• You're missing a lot if you haven't played this yet. Especially season 1.

      One of telltale's best work lately.

  • Batman's "no killing" rule wasn't a constant during all of the character's iterations. There were some versions that did kill (I mean, just at the beginning of one Tim Burton's Batman movies, he puts a bomb on some guy's crotch and pushes him in a hole, then the bomb explodes. Don't tell me that wasn't a kill). But it is something that has been enforced in modern iterations.

    Anyways, perhaps it is because I'm a lawyer in real life, but no one should be Judge, Jury and Executioner. It doesn't matter who the person is and what they did, everybody deserves their day in court. This is one of the pillars of our society, without which it wouldn't survive. You may think "yeah but what if they are really, REALLY bad?", but the thing is, when you start opening exceptions, crossing certain limits, it is a matter of time until you go too far. Bruce decided long ago that there are some limits he isn't willing to cross, and not killing is one of these.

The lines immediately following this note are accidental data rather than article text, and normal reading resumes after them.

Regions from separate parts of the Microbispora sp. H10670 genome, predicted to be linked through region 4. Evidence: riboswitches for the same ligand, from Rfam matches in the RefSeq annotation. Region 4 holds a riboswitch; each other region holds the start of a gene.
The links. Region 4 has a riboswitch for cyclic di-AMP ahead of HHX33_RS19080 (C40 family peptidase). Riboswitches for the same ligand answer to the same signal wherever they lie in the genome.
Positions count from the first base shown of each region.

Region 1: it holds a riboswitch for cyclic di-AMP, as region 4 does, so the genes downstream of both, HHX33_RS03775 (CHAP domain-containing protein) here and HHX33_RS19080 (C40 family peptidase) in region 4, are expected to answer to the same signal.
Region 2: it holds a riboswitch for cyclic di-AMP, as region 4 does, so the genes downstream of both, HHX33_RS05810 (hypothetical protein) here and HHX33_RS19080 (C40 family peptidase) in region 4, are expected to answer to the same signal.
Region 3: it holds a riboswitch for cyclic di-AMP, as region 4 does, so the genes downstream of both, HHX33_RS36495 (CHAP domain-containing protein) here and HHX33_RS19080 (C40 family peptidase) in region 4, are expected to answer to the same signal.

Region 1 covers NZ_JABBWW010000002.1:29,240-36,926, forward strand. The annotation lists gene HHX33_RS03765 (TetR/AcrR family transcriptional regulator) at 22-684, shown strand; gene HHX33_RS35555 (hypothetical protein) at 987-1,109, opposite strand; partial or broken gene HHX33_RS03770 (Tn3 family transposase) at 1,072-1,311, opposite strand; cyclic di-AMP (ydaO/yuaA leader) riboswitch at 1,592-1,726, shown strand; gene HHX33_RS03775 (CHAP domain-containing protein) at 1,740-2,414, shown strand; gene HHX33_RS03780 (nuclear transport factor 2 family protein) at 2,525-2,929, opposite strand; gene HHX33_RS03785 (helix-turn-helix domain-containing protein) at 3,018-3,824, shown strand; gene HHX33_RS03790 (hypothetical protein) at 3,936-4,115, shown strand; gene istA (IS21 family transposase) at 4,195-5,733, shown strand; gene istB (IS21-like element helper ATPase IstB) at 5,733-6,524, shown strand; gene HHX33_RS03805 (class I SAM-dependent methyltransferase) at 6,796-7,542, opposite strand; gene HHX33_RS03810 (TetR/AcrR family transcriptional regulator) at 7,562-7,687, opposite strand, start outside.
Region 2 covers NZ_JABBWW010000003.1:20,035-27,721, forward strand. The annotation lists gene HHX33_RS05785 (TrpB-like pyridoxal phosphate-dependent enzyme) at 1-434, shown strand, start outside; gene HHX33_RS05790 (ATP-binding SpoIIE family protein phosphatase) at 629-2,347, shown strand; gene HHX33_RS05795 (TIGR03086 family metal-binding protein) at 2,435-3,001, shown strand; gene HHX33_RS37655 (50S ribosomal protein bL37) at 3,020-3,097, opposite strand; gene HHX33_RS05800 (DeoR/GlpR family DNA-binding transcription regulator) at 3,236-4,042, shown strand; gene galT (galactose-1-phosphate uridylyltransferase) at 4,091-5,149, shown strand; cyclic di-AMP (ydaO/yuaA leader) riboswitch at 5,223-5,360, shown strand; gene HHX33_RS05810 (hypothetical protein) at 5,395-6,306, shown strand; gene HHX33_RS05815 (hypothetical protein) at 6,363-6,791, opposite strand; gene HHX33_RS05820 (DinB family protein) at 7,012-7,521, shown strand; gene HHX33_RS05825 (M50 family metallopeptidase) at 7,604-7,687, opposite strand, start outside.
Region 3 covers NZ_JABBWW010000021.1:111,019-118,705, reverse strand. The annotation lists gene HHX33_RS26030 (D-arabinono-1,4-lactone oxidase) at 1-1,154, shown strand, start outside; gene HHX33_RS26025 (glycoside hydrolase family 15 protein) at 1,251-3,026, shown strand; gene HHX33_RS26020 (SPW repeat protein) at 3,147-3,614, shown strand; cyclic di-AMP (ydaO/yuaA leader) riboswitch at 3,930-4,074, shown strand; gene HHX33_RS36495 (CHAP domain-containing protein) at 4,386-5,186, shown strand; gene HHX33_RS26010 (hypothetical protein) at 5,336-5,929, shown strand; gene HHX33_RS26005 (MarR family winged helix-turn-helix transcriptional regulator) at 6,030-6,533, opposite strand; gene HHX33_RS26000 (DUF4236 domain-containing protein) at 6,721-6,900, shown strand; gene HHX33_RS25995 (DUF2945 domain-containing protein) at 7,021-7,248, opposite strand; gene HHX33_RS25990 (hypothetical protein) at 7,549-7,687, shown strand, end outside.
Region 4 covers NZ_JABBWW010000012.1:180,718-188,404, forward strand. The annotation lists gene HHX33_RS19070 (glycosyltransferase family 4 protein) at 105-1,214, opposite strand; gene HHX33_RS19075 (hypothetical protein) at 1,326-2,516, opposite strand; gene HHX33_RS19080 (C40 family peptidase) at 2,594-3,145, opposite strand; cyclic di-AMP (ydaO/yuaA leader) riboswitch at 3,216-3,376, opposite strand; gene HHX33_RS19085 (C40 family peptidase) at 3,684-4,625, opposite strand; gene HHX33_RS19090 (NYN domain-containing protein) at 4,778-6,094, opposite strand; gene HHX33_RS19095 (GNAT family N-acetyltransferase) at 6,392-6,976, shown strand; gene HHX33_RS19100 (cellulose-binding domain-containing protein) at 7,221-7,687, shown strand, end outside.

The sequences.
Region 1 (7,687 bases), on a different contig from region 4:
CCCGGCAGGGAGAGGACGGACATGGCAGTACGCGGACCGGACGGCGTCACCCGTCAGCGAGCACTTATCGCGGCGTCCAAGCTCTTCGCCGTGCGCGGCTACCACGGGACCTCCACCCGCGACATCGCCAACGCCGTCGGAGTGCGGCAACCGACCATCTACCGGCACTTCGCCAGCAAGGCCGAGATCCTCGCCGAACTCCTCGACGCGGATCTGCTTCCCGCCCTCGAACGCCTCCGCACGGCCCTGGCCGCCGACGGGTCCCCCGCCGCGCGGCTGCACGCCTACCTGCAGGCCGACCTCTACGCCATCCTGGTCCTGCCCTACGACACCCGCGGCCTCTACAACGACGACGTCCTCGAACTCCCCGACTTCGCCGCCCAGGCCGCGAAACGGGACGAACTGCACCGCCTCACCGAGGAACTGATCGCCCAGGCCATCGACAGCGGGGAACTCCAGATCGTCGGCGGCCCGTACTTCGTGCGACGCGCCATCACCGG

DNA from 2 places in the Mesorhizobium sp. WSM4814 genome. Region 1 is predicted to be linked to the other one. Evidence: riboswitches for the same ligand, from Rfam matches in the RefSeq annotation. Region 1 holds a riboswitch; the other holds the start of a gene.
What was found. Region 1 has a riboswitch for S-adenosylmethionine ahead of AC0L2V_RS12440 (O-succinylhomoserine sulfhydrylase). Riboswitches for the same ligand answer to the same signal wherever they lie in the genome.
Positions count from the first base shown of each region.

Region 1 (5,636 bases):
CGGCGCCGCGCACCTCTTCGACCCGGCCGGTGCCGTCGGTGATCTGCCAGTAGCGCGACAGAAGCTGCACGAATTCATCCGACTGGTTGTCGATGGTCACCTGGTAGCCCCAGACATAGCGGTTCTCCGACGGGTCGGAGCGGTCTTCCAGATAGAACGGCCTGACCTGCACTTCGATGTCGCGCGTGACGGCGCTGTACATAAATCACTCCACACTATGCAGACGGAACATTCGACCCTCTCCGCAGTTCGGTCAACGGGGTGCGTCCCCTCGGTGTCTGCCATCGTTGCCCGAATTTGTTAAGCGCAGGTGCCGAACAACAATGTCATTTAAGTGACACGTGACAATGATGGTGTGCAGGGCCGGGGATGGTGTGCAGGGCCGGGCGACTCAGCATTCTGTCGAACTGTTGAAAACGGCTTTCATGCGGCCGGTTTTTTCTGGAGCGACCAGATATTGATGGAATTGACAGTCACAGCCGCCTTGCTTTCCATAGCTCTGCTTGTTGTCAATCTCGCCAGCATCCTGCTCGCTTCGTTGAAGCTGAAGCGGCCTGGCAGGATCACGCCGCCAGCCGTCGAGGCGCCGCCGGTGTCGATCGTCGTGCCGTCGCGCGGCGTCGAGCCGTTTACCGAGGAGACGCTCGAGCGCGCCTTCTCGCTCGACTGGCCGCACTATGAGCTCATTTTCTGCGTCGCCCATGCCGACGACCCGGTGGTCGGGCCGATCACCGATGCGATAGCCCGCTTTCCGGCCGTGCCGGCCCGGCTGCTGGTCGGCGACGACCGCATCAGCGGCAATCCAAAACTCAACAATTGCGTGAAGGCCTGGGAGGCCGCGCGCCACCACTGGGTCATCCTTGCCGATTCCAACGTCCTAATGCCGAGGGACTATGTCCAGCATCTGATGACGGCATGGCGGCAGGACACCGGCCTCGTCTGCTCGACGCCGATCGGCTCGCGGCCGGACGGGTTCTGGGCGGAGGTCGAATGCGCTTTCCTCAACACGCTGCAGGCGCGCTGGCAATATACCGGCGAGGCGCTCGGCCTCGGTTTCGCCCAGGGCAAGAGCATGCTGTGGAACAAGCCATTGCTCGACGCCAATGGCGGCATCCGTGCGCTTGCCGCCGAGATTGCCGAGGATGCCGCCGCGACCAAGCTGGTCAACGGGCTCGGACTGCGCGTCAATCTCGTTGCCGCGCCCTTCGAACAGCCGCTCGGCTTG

“Beware that, when fighting monsters, you yourself do not become a monster... for when you gaze long into the abyss. The abyss gazes also into you.” - Nietzsche

    • Batman's "no killing" rule wasn't a constant during all of the character's iterations. There were some versions that did kill (I mean, just at the beginning of one Tim Burton's Batman movies, he puts a bomb on some guy's crotch and pushes him in a hole, then the bomb explodes. Don't tell me that wasn't a kill). But it is something that has been enforced in modern iterations.